How did I get to be 65 and retired? And what happens now? Those were two questions I was asking myself this past April as my birthday and retirement occurred without much fanfare due to the COVID-19 pandemic. But, I had been planning this for over five years. So, let’s go back a few years…
Like most people, my life journey has had its ups and downs, but in my 30s and 40s, I started to take notice of how stress was impacting my health, and began my quest to find the resources and tools that could support my wellness. There were several signposts along the way that signaled I needed to stop and take a wellness inventory. And, there were two major life events that changed the course for me. They both involved the health of my youngest child, who at the age of 5 was hit by a car and was in a body cast for three months. When he was 19, he was diagnosed with a brain tumor. Jacob Michael passed away three years later.
In both cases, while I took on an intense caregiver role, I was also made keenly aware of how I needed to find ways for self-care. I went on to work in a caregiving capacity through my role with the American Cancer Society.
But I continued to see signs and impacts of stress in my life and those around me, so I extended my search for resources and tools that I could use and share with others. I found simple tools that I could easily deploy on a daily basis.
A short, guided meditation. Breathing is an essential part of any meditation — slow and controlled at a natural pace.
“Begin by sitting in a comfortable position with nothing in your lap. It can be in a chair or on a cushion on the floor or against a wall for support. Just don’t lie down. Close your eyes. Begin to breathe slowly and rhythmically. Relax your head and shoulders. Feel the tension drain from your face. Breathe. Relax your chest and arms. Feel the tension melt away. Breathe. Relax your belly, hips and buttocks. Let go completely. Breathe. Relax your legs and feet, letting all the tension just drip away. Breathe.”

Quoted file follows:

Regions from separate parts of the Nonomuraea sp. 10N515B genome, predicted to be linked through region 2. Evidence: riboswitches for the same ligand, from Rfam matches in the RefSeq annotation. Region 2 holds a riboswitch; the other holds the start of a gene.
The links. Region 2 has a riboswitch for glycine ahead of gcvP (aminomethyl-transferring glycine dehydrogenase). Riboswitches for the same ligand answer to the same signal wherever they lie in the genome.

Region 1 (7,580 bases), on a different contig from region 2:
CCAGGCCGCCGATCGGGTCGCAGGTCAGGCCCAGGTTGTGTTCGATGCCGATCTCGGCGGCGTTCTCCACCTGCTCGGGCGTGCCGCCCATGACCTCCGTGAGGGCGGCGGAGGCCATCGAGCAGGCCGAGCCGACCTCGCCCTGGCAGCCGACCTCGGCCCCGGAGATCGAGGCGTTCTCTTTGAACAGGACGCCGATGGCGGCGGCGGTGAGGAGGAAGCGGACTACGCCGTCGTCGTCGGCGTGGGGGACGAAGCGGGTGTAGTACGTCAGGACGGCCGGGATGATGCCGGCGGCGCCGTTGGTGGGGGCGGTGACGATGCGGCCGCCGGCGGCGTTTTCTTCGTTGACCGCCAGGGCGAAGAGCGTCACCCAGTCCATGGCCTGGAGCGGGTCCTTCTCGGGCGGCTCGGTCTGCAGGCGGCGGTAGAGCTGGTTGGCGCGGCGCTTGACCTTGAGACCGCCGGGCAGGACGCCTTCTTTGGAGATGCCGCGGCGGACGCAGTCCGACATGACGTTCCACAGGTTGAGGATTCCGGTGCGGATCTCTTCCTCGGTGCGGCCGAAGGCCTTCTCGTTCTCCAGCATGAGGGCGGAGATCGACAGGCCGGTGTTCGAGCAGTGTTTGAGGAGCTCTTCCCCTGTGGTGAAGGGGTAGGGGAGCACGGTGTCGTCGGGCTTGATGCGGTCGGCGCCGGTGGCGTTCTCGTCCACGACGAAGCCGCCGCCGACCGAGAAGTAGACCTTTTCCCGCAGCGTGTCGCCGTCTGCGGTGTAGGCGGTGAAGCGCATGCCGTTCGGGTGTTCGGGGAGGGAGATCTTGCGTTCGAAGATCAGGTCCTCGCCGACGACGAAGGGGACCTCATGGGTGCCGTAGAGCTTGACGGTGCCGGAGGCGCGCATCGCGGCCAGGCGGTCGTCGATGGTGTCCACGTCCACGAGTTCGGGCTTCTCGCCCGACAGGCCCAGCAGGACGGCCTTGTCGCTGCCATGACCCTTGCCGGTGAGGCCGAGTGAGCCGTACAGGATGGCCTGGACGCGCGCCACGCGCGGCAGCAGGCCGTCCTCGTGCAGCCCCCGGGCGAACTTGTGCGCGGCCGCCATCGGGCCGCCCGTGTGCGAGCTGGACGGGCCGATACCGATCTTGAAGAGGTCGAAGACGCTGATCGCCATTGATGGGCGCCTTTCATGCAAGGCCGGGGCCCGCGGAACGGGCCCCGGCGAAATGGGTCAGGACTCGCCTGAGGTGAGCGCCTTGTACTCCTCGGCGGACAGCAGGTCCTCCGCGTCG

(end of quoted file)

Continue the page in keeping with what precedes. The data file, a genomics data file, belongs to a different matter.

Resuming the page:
Use of essential oils. The sense of smell can be very powerful. It can invigorate you or slow you down. It has the potential to place you in an emotional state — preferably, calm and happy.
I like to do exercises that fit my abilities. I know I’m personally not aiming for any triathlon. Enjoyment aligned with abilities is key.
Eating healthier — not dieting, was something I sought to change entirely.
When I turned 60, I decided to focus my energy toward sharing these ideas with various caregivers and others who may need my help — work I started before my son got sick. I focused on wellness and helping others through life’s transitions by connecting them to resources for health, wellness and self-care.
The journey continues…
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